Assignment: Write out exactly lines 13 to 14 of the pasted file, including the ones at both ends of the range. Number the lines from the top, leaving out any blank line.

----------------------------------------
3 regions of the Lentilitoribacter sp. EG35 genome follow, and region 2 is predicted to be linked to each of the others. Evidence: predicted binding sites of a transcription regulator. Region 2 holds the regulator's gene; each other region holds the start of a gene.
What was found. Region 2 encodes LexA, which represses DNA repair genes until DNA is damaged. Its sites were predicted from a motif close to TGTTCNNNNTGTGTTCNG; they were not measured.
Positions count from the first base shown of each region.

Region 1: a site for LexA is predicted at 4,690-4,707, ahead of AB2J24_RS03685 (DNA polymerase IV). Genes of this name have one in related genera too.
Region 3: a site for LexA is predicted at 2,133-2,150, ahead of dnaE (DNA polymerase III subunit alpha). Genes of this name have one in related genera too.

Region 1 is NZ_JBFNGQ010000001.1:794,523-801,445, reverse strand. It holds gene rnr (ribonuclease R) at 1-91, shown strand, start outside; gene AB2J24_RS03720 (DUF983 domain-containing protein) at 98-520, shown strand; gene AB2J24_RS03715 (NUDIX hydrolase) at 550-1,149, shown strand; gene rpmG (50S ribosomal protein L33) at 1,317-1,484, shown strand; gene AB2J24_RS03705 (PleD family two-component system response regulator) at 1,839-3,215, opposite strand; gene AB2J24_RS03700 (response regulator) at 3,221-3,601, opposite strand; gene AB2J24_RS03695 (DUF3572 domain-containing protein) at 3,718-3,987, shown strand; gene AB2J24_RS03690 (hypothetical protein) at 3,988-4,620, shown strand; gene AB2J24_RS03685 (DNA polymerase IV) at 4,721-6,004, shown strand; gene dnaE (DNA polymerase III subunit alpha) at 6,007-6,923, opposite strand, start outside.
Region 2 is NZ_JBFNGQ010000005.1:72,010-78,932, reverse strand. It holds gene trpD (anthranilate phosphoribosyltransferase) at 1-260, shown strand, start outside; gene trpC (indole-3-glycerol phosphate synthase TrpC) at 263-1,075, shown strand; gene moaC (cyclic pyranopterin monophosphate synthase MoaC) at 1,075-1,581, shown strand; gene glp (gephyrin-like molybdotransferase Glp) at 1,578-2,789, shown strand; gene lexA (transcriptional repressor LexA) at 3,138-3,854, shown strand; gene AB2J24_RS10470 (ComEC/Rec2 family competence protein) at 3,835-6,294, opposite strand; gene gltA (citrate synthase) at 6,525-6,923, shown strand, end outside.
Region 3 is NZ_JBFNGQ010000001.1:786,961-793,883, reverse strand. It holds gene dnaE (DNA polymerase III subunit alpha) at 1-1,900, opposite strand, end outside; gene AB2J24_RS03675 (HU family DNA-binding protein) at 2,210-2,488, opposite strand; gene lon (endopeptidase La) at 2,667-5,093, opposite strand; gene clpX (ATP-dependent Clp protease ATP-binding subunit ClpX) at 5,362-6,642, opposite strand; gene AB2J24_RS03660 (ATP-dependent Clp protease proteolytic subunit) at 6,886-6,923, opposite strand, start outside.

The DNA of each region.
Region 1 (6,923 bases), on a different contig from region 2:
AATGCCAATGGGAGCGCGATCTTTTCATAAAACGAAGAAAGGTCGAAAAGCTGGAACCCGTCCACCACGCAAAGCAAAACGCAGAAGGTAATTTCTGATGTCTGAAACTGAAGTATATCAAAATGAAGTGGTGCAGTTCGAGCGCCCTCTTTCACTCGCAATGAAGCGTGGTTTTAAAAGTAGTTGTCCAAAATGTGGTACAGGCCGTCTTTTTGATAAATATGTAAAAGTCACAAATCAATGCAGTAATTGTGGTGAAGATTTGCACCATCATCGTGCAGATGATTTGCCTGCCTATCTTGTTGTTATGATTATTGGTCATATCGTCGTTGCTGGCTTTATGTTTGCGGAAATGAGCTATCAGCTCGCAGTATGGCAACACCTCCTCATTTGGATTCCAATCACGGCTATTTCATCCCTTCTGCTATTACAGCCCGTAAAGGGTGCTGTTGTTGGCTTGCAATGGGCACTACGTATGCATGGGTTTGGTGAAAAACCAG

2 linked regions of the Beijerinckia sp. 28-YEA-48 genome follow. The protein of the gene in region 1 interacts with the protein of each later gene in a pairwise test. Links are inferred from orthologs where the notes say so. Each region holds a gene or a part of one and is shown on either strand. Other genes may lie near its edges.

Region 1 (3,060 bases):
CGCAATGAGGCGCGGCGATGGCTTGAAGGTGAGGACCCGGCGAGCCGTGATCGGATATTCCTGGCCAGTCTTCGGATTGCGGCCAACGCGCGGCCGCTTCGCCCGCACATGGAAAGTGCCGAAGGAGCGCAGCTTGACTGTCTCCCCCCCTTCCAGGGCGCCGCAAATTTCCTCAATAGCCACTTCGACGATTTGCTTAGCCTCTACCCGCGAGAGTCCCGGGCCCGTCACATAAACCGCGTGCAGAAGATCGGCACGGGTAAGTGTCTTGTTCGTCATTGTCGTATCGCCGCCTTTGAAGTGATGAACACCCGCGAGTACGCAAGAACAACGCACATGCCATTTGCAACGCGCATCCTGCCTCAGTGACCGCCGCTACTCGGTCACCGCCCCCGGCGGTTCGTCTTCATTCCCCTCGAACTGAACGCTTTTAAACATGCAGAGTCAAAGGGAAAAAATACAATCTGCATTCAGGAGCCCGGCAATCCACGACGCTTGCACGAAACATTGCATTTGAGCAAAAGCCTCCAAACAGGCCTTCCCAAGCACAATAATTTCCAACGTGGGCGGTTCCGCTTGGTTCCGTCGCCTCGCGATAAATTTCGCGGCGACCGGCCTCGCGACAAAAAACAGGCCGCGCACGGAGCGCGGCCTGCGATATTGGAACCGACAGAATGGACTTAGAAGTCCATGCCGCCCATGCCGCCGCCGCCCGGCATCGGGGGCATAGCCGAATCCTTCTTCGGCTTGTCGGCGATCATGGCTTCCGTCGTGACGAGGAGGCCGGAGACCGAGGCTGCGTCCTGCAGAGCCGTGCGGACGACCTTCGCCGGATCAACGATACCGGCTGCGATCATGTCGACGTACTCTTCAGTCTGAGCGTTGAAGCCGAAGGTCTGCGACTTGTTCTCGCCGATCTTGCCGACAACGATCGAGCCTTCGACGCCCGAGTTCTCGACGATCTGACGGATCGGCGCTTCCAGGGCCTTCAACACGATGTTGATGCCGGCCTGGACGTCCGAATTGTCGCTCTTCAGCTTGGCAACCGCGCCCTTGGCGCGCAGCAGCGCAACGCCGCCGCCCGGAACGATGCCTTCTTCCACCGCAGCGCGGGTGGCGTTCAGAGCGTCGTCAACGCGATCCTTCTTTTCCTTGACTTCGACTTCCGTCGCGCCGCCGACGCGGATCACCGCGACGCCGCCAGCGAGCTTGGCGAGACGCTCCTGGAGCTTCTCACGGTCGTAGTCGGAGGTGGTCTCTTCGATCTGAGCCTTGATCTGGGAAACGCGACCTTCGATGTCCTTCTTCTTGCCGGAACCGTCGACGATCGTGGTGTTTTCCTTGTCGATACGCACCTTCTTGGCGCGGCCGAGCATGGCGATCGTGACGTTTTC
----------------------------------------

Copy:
Region 1 (3,060 bases):
CGCAATGAGGCGCGGCGATGGCTTGAAGGTGAGGACCCGGCGAGCCGTGATCGGATATTCCTGGCCAGTCTTCGGATTGCGGCCAACGCGCGGCCGCTTCGCCCGCACATGGAAAGTGCCGAAGGAGCGCAGCTTGACTGTCTCCCCCCCTTCCAGGGCGCCGCAAATTTCCTCAATAGCCACTTCGACGATTTGCTTAGCCTCTACCCGCGAGAGTCCCGGGCCCGTCACATAAACCGCGTGCAGAAGATCGGCACGGGTAAGTGTCTTGTTCGTCATTGTCGTATCGCCGCCTTTGAAGTGATGAACACCCGCGAGTACGCAAGAACAACGCACATGCCATTTGCAACGCGCATCCTGCCTCAGTGACCGCCGCTACTCGGTCACCGCCCCCGGCGGTTCGTCTTCATTCCCCTCGAACTGAACGCTTTTAAACATGCAGAGTCAAAGGGAAAAAATACAATCTGCATTCAGGAGCCCGGCAATCCACGACGCTTGCACGAAACATTGCATTTGAGCAAAAGCCTCCAAACAGGCCTTCCCAAGCACAATAATTTCCAACGTGGGCGGTTCCGCTTGGTTCCGTCGCCTCGCGATAAATTTCGCGGCGACCGGCCTCGCGACAAAAAACAGGCCGCGCACGGAGCGCGGCCTGCGATATTGGAACCGACAGAATGGACTTAGAAGTCCATGCCGCCCATGCCGCCGCCGCCCGGCATCGGGGGCATAGCCGAATCCTTCTTCGGCTTGTCGGCGATCATGGCTTCCGTCGTGACGAGGAGGCCGGAGACCGAGGCTGCGTCCTGCAGAGCCGTGCGGACGACCTTCGCCGGATCAACGATACCGGCTGCGATCATGTCGACGTACTCTTCAGTCTGAGCGTTGAAGCCGAAGGTCTGCGACTTGTTCTCGCCGATCTTGCCGACAACGATCGAGCCTTCGACGCCCGAGTTCTCGACGATCTGACGGATCGGCGCTTCCAGGGCCTTCAACACGATGTTGATGCCGGCCTGGACGTCCGAATTGTCGCTCTTCAGCTTGGCAACCGCGCCCTTGGCGCGCAGCAGCGCAACGCCGCCGCCCGGAACGATGCCTTCTTCCACCGCAGCGCGGGTGGCGTTCAGAGCGTCGTCAACGCGATCCTTCTTTTCCTTGACTTCGACTTCCGTCGCGCCGCCGACGCGGATCACCGCGACGCCGCCAGCGAGCTTGGCGAGACGCTCCTGGAGCTTCTCACGGTCGTAGTCGGAGGTGGTCTCTTCGATCTGAGCCTTGATCTGGGAAACGCGACCTTCGATGTCCTTCTTCTTGCCGGAACCGTCGACGATCGTGGTGTTTTCCTTGTCGATACGCACCTTCTTGGCGCGGCCGAGCATGGCGATCGTGACGTTTTC